It also doesn't matter whether you're standing, sitting, or lying on a bench while lifting -- if the muscles are properly overloaded, you'll achieve the desired results.

Photos 1-4 illustrate the military press being performed with four different pieces of equipment. The shoulder complex and triceps are stimulated equally and effectively with each modality.

Odds and Ends

In addition to a bevy of traditional free weights and machine modalities, we have several pieces of equipment that might be mistaken for some of the weapons Kirk Douglas used in the movie "Spartacus."

Much of the inspiration for them came from the very popular ESPN "Strongman Contests."

The "log bar" (Photo 3) is used for a variety of chest and shoulder pressing movements.

For grip strength (hand and forearm), our players will walk varying distances carrying the "farmer's walk bars" (Photo 5) and use the "hammer bar" (Photo 6) for curling movements.

The "woodshed sled" (Photo 7) is great for developing the hips and legs, in addition to providing a good cardiovascular workout.

We recommend that you avoid handcuffing yourself to a set ideology or antiquated prejudices when it comes to equipment choices.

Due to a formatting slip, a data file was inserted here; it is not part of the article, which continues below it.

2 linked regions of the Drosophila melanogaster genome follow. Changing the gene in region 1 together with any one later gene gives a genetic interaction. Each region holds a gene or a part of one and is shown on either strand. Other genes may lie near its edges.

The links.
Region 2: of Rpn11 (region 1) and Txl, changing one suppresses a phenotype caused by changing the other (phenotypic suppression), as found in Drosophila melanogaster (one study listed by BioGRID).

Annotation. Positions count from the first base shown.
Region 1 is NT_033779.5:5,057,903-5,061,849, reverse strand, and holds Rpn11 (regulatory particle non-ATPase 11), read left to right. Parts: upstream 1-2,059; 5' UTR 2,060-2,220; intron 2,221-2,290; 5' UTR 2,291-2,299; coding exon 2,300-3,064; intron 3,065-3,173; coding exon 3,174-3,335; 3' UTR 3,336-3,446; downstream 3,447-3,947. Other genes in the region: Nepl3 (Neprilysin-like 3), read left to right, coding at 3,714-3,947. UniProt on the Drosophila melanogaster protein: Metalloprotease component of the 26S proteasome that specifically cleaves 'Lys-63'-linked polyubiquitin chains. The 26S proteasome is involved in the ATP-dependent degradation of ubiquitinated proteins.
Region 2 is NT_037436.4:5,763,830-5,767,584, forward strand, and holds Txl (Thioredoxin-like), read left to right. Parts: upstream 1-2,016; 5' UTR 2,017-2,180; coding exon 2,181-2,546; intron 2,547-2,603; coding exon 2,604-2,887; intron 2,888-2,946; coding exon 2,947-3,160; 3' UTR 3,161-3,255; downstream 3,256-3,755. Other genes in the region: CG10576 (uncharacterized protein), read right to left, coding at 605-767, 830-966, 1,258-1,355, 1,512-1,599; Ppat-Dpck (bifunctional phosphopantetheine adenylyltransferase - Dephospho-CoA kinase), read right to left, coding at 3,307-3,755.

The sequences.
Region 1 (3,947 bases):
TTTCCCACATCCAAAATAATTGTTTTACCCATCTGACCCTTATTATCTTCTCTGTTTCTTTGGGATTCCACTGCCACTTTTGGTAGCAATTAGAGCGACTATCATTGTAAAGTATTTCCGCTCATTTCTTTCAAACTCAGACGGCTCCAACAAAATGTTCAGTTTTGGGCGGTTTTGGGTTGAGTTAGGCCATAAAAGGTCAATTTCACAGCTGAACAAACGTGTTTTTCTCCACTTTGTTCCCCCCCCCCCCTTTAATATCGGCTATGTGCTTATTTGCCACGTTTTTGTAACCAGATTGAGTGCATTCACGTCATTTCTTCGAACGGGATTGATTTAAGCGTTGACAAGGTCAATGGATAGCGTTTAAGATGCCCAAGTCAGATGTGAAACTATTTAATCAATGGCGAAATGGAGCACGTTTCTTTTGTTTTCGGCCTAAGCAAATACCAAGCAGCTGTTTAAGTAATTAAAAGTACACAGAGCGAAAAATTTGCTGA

Rather than dwelling on the inherent negatives in any type of equipment, we suggest that you accentuate the positive qualities.

This approach will permit you to experience the best of everything, while keeping the workouts fresh and challenging for your athletes.

Strength training is hard, demanding work. A nice assortment of tools will reduce some of the mental tedium and interject a little fun into the process.
COPYRIGHT 2001 Scholastic, Inc.
No portion of this article can be reproduced without the express written permission from the copyright holder.
Copyright 2001, Gale Group. All rights reserved. Gale Group is a Thomson Corporation Company.

Article Details
Printer friendly Cite/link Email Feedback
Title Annotation:free weights versus machines for strength training
Author:Mannie, Ken
Publication:Coach and Athletic Director
Geographic Code:1USA
Date:Mar 1, 2001
Previous Article:FUMBLE.
Next Article:Go for Two With the Polecat!

Related Articles
An open letter to strength coaches.
Barbells vs machines: balancing a weighty issue.
Under questioning.
Strength Training.
A beautiful mind: Arthur Jones, the man who invented the nautilus machine and revolutionized strength training. (Person to Person).
Weighing your options: what every prospective strength training facility should know. (Facility Focus).
Q&A Strength/Conditioning: Part II.
Smart training with dumbbells.

Terms of use | Copyright © 2017 Farlex, Inc. | Feedback | For webmasters